WASHINGTON (9/2/15)--The U.S. Department of Labor’s (DOL) proposed overtime rule would affect a substantial portion of credit union employees, particularly at smaller credit unions and those in rural or underserved areas, CUNA told the department Tuesday. In its comment letter on the proposal, CUNA outlined a number of concerns with the proposal, saying the rule is “too extreme and will ultimately not achieve a better situation for many employees.”
The rule would raise the salary threshold to the 40th percentile, a change from $455 a week ($23,660 a year) to a projected level of $970 a week ($50,440 a year) in 2016 and establish a mechanism for automatically updating the minimum salary and compensation levels.
“In the case of credit unions, the rule does not consider the difficult regulatory environment that has increased costs in other areas exponentially over the past few years,” the letter reads. ”Accordingly, it would be extremely difficult for credit unions to find the extra resources to come into compliance with this rule, as opposed to if the DOL took a more incremental and measured approach to modifying the standards.”
About 35% of all U.S. credit unions do not have an employee that makes more than $50,000 per year. CUNA’s Staff Salary Report from 2015-2016 shows that 46% of all credit union CEOs work at credit unions with $20 million or less in total assets.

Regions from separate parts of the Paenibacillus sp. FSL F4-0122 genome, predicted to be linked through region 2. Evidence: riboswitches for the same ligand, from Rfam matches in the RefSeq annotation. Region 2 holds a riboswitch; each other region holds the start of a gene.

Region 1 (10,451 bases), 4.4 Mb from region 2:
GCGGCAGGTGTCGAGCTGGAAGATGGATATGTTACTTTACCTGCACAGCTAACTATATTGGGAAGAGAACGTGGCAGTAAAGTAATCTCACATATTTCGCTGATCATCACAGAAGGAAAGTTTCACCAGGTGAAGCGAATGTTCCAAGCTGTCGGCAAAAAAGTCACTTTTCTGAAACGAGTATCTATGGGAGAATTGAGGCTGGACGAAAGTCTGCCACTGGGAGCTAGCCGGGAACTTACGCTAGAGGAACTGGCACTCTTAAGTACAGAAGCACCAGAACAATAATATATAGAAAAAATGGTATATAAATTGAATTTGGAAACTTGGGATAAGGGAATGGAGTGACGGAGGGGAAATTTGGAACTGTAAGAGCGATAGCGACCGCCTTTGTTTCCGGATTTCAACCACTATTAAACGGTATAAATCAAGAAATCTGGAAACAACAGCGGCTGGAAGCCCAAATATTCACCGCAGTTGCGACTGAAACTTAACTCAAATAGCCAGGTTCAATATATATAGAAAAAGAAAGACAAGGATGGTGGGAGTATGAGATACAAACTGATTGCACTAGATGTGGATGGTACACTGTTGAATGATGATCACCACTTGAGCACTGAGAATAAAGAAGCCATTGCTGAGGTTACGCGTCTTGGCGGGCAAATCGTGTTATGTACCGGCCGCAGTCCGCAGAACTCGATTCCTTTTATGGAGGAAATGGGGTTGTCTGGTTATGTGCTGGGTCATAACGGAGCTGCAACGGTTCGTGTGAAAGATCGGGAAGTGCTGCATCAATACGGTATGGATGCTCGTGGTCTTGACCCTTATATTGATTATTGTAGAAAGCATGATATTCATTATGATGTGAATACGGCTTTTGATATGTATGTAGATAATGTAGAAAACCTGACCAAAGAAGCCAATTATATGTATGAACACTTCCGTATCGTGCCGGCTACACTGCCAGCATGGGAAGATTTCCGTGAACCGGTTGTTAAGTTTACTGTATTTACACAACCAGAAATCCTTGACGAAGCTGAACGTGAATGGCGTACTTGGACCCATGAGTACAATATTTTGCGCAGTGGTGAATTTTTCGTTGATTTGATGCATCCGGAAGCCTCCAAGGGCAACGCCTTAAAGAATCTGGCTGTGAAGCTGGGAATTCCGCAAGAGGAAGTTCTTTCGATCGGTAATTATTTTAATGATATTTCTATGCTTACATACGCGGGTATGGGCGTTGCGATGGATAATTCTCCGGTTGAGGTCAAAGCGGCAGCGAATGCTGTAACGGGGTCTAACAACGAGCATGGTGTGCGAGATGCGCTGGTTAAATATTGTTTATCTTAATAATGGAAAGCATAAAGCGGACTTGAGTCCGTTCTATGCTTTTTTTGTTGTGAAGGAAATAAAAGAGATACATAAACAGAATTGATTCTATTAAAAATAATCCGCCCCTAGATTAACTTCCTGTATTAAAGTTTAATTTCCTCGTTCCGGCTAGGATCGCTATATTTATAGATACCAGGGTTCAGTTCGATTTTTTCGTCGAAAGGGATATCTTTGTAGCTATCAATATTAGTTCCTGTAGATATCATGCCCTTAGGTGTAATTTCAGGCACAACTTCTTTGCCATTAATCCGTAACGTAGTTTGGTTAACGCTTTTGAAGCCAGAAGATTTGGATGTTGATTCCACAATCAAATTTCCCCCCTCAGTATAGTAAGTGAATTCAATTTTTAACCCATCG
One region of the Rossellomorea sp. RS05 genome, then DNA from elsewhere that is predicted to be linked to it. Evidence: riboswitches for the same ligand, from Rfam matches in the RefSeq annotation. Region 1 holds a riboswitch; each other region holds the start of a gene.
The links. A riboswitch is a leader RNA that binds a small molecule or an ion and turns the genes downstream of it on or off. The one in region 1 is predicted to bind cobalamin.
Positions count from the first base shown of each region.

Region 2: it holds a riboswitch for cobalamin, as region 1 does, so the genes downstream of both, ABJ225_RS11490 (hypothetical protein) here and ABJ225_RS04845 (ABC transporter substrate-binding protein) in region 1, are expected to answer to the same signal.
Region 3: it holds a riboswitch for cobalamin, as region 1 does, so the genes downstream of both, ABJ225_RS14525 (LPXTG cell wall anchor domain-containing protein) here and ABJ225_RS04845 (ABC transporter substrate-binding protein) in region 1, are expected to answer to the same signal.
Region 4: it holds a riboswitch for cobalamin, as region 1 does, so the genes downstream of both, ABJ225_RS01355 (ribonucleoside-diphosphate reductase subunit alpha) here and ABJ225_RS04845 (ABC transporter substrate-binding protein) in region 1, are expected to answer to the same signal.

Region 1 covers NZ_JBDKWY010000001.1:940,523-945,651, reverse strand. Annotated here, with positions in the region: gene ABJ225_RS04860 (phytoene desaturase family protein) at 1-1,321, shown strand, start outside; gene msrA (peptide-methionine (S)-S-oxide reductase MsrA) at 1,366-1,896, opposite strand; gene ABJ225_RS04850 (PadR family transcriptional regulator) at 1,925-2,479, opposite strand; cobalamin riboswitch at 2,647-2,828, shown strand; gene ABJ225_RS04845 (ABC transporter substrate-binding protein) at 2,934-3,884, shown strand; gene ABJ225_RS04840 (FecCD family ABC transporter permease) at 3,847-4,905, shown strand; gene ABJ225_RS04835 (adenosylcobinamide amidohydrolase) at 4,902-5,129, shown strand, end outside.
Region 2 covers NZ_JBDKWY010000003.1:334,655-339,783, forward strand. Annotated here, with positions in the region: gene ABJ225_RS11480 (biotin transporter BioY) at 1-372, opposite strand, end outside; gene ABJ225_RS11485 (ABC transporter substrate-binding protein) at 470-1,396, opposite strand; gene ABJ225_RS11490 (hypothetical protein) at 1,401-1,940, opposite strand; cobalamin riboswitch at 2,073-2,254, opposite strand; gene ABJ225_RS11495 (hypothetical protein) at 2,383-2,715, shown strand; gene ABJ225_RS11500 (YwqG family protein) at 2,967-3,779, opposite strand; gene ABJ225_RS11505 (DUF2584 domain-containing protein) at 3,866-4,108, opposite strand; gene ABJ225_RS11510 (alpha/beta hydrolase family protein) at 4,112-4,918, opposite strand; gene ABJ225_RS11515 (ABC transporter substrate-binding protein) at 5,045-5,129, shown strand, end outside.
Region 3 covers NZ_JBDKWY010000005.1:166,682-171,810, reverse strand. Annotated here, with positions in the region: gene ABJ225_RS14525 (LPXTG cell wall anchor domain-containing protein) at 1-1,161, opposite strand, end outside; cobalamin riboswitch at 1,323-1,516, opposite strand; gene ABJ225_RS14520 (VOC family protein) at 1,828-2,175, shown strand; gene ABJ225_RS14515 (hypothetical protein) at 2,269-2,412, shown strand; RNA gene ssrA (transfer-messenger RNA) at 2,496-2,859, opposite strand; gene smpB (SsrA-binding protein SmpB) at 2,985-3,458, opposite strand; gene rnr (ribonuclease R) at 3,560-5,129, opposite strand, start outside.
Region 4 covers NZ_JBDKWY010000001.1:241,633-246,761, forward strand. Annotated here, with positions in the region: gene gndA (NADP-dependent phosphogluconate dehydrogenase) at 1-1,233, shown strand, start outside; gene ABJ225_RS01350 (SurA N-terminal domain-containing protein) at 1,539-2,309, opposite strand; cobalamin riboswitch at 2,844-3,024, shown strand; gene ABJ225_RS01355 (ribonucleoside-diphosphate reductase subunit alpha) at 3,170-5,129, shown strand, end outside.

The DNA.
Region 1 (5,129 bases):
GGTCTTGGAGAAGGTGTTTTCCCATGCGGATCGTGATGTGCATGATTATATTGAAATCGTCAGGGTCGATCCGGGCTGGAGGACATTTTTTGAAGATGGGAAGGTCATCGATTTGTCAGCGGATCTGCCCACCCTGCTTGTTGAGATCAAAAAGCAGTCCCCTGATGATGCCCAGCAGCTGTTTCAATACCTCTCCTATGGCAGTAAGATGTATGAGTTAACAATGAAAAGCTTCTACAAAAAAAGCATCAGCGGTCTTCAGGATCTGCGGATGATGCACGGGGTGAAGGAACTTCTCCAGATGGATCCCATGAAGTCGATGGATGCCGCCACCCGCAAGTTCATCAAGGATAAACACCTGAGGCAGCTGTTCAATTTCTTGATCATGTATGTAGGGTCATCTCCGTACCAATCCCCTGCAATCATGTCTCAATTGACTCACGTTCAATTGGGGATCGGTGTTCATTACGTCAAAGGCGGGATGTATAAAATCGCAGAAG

“Ultimately, this rule could create the dichotomy that credit unions whose mission it is to serve the same segment of workers included in this rule, could be disproportionally burdened by the rule and unable to maintain the equivalent level of service to this same part of the American workforce,” the letter reads. “It is clear that credit unions and other businesses in non-metropolitan areas would be unfairly burdened by the proposed rule and would have to pay overtime to a much larger percentage, or maybe even all, of their workforce.”
CUNA asked that the DOL consider the distinctions between credit unions with fewer members and less revenue and larger institutions, which would all fall under the same overtime salary threshold under the current proposal, “which arguably is not appropriate for credit union employees in general, but may be particularly inappropriate for small credit unions and those in rural and underserved areas.”
The proposal could lead to changes in the number of hours credit union employees work, which would ultimately affect credit union members.
“Credit unions that have to limit work hours for their employees may offer fewer products and services, and focus only on the basic needs of members,” the letter reads. “This may impede efforts to expand credit union products or service offerings, and inhibit innovation. Credit unions may be stuck navigating how to operate in the same way at a higher cost, without adding any additional value to members.”